Among the other incumbents, Sen. Alfonse D'Amato (R-N.Y.) led the money chase, collecting $16,269,152 on his own. Seventeen others followed, raising more than $2 million each during non-election years. Only three incumbent senators raised less than $1 million. D'Amato, an incredibly prolific fund-raiser (see Money Talks, Feb. 19), also had the most cash on hand: $9,185,195. Combined with those held by other incumbents, the total cash reserves amounted to $53,609,350 at the close of 1997.

    Heavy Duty Off-Year Efforts
    Members of Congress who support campaign finance reform often decry the high cost of running campaigns, and the necessity of off-year fund raising in the current system. Yet some continue collecting the cash in non-election years, even when their seats seem safe or their races not likely to be quite as expensive.

    On paper, Senate Minority Leader Tom Daschle (D-S.D.) doesn't need a frantic fund-raising operation. He won in 1992 by a 2-to-1 margin, looks to have an easy path to reelection in 1998 and represents a state with few voters and cheap television ad rates. Daschle also loudly proclaimed his support for campaign finance reform during the recent Senate debates. Yet he pulled in $4,602,149 over the past five years. Similarly, Sen. Christopher J. Dodd (D-Conn.) cruised to victory in 1992, appears safe in 1998 and voted in favor of the McCain-Feingold bill. Still, he felt compelled to raise $4,200,810.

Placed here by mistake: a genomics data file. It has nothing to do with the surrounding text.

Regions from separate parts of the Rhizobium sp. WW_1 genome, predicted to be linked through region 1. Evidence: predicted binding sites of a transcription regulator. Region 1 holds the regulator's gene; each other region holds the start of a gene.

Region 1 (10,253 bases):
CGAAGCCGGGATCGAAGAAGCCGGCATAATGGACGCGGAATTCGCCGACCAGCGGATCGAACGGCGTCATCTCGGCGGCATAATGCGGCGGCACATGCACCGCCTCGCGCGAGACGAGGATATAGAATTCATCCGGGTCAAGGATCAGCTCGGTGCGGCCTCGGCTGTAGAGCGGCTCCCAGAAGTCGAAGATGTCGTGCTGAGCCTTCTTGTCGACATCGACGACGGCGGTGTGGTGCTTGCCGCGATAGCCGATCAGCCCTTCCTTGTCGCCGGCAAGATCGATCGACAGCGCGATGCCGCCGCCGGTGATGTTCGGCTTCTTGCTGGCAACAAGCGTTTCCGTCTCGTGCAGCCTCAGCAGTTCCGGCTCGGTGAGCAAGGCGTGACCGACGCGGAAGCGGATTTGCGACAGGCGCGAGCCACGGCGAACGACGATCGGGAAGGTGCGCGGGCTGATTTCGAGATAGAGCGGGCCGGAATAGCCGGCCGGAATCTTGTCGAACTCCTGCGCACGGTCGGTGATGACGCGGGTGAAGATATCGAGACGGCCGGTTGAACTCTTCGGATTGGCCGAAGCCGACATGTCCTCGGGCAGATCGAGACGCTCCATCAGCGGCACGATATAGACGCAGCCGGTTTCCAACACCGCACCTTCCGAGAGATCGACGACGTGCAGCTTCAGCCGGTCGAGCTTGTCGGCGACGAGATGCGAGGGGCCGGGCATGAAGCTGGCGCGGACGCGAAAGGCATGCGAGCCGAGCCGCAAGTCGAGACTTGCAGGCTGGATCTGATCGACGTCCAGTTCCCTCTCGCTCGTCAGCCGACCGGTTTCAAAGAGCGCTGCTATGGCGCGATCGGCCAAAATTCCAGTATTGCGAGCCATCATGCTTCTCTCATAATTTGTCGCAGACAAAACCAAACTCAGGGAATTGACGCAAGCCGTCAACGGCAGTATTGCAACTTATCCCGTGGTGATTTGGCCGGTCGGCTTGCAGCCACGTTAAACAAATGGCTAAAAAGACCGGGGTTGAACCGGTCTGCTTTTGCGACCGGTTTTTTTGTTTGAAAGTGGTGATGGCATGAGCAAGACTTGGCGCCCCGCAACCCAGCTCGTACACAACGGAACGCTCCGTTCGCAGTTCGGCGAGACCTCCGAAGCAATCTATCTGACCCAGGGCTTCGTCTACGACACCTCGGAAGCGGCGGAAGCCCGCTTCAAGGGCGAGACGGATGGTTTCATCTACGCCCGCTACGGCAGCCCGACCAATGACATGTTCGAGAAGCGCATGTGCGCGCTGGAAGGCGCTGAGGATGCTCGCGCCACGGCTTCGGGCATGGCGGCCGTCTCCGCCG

The Methods of Fund Raising
    The deeper one looks into the numbers, the clearer the differences in fund-raising styles appear. Some incumbents regularly court PACs. Others find cultivating large individual contributions more lucrative. Still others take their act on the road, collecting money from donors nationwide. Under federal law, individuals can give up to $1,000 to a candidate for the primary and another $1,000 for the general election. The federal PAC limit for each race is $5,000.